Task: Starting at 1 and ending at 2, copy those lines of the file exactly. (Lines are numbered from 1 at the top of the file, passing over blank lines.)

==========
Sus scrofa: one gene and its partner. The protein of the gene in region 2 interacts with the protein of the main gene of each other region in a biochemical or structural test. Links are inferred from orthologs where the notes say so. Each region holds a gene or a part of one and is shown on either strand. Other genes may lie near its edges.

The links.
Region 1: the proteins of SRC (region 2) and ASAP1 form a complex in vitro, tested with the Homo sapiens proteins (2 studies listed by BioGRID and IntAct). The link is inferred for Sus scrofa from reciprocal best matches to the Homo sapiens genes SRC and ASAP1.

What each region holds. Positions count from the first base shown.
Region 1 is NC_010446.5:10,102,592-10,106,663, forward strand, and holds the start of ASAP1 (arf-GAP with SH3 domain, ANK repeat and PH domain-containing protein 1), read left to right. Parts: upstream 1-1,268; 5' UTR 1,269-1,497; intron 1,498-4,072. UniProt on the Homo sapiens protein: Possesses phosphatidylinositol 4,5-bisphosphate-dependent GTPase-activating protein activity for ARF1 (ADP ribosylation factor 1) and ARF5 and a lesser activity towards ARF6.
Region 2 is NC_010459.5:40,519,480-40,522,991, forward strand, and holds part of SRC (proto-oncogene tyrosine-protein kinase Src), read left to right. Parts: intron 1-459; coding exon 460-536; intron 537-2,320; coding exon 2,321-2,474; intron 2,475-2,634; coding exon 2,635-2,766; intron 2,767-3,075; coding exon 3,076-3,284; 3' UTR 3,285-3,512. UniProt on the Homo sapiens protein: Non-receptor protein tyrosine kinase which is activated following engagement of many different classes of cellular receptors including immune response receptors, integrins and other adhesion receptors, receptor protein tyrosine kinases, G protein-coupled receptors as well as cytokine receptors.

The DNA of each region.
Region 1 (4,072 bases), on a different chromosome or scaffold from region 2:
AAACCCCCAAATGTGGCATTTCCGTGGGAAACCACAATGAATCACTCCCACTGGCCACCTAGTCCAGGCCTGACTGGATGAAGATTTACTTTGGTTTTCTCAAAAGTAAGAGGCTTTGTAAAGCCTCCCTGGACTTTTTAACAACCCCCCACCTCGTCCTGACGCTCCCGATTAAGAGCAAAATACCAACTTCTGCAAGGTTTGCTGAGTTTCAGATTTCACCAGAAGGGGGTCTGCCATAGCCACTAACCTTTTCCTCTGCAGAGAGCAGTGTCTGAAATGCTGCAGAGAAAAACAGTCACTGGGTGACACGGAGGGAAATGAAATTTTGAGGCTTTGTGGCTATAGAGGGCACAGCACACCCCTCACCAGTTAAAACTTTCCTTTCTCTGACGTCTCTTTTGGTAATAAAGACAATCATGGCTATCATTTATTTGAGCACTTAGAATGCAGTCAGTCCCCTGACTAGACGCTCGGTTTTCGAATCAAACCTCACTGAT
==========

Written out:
Sus scrofa: one gene and its partner. The protein of the gene in region 2 interacts with the protein of the main gene of each other region in a biochemical or structural test. Links are inferred from orthologs where the notes say so. Each region holds a gene or a part of one and is shown on either strand. Other genes may lie near its edges.

The links.